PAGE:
One obvious takeaway from the 2012 election cycle was that many houses of worship are brazenly engaging in partisan political activity, even though the federal tax code says they can’t do that and remain tax exempt.

In fact, Americans United reported 13 churches or related organizations to the IRS for improper campaign intervention between July 2011 and October 2012. That’s an awful lot.

But anyone who is paying attention is aware that we haven’t seen many signs of aggressive enforcement by the IRS on this issue in a few years. Yes, federal law bars the IRS from commenting on these investigations, and the IRS has said that churches are being examined. But we haven’t heard from a church since 2008 that says it is being probed. This has led a lot of speculation about what’s going on at the IRS.

So what is one U.S. Senator who has for years been interested in tax rules for non-profits doing about campaign intervention by houses of worship? Investigators from the Senate Finance Committee working for Sen. Charles Grassley (R-Iowa) have actually recommended eliminating the restrictions against pulpit politicking because “the game is not worth the candle.”

Back in 2007, Grassley got concerned that some evangelical mega-ministries might be abusing their tax-exempt status by doing things like giving employees enormous salaries and housing allowances as well as ownership of huge houses, private jets and fancy cars. He requested information from six ministries, but little came of the effort because four of them flat-out refused to cooperate.

Unfortunately, that’s where this effort went off the rails, as Grassley’s team eventually suggested the IRS give up on making sure churches play by the rules.

Grassley’s office also asked the Evangelical Council for Financial Accountability to examine other issues related to churches and financial accountability. The Council then formed a Commission on Accountability and Policy for Religious Organizations (CAPRO), which issued a report in December.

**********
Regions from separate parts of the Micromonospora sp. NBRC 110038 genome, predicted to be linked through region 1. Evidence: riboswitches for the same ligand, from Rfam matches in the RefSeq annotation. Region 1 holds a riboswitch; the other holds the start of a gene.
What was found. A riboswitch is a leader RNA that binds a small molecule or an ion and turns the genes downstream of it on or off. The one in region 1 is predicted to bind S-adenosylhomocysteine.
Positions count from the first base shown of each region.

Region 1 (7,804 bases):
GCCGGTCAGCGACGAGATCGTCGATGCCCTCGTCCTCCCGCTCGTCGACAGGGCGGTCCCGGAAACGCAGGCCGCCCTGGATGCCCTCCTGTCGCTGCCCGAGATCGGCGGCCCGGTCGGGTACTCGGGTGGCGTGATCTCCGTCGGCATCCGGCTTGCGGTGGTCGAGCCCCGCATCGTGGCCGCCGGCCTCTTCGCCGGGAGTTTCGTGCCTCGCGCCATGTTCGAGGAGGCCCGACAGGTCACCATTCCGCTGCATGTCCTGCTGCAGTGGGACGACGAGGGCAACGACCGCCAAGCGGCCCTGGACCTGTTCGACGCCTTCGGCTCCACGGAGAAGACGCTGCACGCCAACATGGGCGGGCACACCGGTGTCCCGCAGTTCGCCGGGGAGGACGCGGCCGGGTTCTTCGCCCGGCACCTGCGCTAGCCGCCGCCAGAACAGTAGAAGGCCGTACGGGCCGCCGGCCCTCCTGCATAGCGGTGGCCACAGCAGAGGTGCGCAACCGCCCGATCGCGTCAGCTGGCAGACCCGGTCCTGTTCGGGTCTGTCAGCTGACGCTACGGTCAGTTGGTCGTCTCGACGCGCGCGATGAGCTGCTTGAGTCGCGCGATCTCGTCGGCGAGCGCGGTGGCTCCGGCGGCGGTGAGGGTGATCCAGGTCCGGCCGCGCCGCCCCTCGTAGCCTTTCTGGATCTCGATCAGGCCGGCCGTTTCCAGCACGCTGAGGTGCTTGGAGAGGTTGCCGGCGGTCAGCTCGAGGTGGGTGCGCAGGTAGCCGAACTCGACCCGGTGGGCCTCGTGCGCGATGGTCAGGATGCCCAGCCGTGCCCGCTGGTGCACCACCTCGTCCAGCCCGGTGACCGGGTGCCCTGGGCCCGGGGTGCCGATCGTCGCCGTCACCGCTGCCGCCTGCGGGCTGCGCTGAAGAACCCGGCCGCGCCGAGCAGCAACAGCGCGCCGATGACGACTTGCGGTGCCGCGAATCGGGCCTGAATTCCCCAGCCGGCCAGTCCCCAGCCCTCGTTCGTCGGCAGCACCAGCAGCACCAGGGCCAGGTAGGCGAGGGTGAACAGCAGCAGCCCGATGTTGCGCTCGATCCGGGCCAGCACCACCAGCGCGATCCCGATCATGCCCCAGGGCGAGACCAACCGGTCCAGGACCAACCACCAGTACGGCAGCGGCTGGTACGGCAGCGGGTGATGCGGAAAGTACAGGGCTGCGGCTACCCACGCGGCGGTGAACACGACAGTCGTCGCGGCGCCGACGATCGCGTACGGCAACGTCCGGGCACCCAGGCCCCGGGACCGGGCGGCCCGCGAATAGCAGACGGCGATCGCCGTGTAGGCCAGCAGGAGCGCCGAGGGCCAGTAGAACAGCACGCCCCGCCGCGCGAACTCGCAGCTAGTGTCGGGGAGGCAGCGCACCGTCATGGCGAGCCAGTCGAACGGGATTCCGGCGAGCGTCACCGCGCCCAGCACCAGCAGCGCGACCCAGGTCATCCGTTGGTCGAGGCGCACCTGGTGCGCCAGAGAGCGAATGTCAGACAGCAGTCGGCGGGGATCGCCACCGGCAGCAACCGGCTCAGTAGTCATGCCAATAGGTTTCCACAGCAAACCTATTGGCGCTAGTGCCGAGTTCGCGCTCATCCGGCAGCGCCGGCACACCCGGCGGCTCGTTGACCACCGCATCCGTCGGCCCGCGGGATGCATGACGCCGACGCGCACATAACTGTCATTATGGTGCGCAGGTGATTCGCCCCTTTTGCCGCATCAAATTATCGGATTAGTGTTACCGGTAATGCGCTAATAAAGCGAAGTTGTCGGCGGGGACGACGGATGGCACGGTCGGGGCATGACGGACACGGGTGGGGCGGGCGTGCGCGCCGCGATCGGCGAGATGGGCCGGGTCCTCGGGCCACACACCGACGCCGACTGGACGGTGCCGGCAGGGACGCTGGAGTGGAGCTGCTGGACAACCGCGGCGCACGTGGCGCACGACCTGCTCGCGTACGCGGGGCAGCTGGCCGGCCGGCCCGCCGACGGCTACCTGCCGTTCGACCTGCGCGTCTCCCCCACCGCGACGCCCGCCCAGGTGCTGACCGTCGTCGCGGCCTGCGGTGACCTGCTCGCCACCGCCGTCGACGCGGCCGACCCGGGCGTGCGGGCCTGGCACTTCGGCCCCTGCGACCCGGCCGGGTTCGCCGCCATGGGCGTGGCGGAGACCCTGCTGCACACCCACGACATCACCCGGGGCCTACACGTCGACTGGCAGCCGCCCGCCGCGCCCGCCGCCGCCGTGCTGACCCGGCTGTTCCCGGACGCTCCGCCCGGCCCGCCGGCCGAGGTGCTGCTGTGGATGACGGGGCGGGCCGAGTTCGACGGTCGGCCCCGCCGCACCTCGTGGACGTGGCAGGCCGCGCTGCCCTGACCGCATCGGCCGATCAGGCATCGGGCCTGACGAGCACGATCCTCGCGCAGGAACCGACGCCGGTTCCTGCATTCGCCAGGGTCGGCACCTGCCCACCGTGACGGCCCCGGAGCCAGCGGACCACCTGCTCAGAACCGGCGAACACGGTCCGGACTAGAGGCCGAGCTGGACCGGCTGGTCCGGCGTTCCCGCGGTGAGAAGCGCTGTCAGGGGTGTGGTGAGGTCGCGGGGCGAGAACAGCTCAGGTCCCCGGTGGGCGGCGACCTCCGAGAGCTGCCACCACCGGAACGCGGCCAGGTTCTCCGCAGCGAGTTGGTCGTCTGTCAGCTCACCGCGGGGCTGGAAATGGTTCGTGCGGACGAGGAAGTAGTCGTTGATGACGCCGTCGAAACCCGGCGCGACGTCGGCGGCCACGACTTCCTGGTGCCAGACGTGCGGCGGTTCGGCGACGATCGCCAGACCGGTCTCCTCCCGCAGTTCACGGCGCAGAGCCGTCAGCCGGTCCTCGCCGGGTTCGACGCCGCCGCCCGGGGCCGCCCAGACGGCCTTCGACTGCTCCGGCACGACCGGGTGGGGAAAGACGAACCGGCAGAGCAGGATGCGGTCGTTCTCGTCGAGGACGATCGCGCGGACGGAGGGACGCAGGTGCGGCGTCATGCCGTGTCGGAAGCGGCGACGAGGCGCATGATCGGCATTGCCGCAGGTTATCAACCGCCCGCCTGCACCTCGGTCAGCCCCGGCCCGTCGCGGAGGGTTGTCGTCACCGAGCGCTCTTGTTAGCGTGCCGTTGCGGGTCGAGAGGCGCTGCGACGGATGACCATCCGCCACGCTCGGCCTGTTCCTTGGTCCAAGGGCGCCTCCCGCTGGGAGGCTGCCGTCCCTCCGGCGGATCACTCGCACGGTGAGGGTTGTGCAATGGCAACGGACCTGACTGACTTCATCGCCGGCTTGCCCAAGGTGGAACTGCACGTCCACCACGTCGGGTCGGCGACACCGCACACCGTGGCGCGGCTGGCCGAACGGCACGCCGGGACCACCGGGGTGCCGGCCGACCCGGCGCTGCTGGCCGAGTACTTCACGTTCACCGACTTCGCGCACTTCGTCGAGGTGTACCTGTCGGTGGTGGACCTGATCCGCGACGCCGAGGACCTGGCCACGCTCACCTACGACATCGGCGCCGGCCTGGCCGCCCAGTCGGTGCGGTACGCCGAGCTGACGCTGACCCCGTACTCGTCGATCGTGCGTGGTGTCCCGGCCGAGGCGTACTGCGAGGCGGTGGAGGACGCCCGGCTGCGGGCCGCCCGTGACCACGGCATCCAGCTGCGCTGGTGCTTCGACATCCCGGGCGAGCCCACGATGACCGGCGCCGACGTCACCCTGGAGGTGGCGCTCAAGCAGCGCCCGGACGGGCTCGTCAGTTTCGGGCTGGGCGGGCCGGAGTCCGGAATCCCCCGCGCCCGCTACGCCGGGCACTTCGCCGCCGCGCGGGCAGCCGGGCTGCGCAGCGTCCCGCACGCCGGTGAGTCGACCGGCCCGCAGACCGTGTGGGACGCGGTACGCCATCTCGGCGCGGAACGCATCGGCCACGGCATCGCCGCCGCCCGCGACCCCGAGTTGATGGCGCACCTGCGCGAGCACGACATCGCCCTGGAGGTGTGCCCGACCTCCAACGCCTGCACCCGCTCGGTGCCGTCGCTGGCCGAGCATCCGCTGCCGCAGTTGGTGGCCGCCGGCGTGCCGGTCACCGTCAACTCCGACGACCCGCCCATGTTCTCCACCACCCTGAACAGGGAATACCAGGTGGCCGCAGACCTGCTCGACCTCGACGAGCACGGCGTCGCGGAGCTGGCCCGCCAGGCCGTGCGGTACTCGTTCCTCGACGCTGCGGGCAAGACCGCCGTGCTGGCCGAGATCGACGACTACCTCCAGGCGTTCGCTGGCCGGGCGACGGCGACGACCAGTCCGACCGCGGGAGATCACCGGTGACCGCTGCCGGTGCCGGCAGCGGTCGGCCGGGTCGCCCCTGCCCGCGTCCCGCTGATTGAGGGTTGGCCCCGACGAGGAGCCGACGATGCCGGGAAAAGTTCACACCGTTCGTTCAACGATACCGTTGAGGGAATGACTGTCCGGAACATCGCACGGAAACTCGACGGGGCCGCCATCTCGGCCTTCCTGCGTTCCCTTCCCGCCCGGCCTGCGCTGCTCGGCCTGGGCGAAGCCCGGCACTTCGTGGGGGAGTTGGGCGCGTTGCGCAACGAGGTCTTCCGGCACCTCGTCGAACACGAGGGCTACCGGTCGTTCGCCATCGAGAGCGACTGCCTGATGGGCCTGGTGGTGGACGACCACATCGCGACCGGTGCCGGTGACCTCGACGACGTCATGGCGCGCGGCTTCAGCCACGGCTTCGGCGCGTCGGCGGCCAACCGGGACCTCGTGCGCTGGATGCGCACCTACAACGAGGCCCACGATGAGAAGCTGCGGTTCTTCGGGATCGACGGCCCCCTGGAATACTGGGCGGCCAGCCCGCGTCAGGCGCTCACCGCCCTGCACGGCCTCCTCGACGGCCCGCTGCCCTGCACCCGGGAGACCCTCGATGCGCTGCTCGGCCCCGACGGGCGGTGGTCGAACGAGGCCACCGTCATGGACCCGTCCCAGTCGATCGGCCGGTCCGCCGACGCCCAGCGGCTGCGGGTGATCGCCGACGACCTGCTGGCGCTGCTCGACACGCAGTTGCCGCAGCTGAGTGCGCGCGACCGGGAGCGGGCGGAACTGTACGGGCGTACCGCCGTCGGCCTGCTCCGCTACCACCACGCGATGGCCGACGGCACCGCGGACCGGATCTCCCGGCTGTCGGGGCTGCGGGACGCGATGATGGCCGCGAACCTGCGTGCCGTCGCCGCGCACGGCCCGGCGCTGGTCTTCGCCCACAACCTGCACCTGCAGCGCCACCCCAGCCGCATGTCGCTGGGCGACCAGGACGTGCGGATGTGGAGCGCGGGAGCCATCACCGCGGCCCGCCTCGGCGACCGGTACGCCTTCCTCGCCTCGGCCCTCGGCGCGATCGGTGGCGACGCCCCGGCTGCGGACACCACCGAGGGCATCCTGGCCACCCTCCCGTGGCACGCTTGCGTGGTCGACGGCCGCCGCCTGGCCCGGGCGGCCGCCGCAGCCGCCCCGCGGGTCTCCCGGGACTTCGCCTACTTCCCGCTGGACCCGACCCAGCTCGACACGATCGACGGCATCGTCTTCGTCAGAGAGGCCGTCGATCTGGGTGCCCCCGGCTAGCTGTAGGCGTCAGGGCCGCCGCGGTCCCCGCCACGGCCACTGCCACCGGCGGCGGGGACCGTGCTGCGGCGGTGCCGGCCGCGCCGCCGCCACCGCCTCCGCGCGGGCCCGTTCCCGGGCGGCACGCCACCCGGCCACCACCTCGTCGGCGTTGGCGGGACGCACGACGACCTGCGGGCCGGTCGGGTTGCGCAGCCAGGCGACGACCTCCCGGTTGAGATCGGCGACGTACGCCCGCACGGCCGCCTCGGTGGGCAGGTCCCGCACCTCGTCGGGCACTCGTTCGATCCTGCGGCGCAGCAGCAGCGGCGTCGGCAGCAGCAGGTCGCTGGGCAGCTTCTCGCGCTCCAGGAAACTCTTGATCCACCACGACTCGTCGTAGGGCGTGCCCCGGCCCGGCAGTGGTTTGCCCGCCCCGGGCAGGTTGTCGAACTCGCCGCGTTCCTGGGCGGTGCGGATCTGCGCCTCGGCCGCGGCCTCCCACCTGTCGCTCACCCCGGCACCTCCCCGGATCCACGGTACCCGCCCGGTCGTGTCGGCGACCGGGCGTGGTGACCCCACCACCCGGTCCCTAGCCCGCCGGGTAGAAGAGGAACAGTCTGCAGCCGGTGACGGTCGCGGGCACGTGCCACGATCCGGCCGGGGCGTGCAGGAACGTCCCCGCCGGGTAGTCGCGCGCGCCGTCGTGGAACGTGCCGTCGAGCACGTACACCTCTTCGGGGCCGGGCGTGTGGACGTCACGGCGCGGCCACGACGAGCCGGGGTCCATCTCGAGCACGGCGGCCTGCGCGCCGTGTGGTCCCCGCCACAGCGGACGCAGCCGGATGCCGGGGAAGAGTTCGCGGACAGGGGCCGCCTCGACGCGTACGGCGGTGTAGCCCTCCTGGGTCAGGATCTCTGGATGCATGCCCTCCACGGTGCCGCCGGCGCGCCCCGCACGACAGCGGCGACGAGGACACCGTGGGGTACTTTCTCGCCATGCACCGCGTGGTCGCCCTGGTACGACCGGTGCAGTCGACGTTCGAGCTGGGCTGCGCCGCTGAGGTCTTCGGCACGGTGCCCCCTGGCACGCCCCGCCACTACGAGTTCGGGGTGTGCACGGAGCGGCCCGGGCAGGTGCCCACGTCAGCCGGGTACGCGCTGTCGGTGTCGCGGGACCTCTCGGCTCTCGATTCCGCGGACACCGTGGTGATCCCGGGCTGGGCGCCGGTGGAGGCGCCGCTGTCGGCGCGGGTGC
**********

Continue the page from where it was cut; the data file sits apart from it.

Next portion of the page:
CAPRO basically said more oversight is unnecessary, and called for no changes to a variety of other rules for churches such as the dollar amount of non-taxable housing allowances for clergy.

But wasn’t the end of it. CAPRO said at the time that, for undeclared reasons, it would make a separate report sometime this year on whether to change rules that prohibit houses of worship from engaging in partisan politics.

CAPRO is now accepting comments on the issue of church politicking, and Americans United told the group this week that under no circumstances should the rules be relaxed. AU called church electioneering a “real problem,” noting that it has reported 128 violations since 1996.

“The ban on candidate endorsements protects religious institutions, as electioneering politicizes, divides, and distracts religious communities from their spiritual mission,” AU said. “Polls show that the vast majority of Americans agree.”

Americans United also said houses of worship should not be permitted to engage in even a small amount of political activity on behalf of candidates, nor should the definition of what constitutes intervention be narrowed.“Substituting the ban with a “substantial part” test would allow churches to engage in significant election work provided it did not amount to a “substantial part” of the church’s activities,” AU said in its comments. “This is also ill advised. Any endorsement politicizes the church. Similarly, simply narrowing the definition of “participate in” or “intervene in” would still allow for many impermissible electioneering activities.

It’s clear that more and more churches are diving head first into electoral politics, and until the IRS shows it means business, the problem is only going to worsen. But this isn’t happening because the rules are wrong, it’s happening because enforcement appears to be too lax.

The IRS doesn’t need to change the rules because they “aren’t working.” The IRS needs to actually enforce the rules so that they can have a chance to work.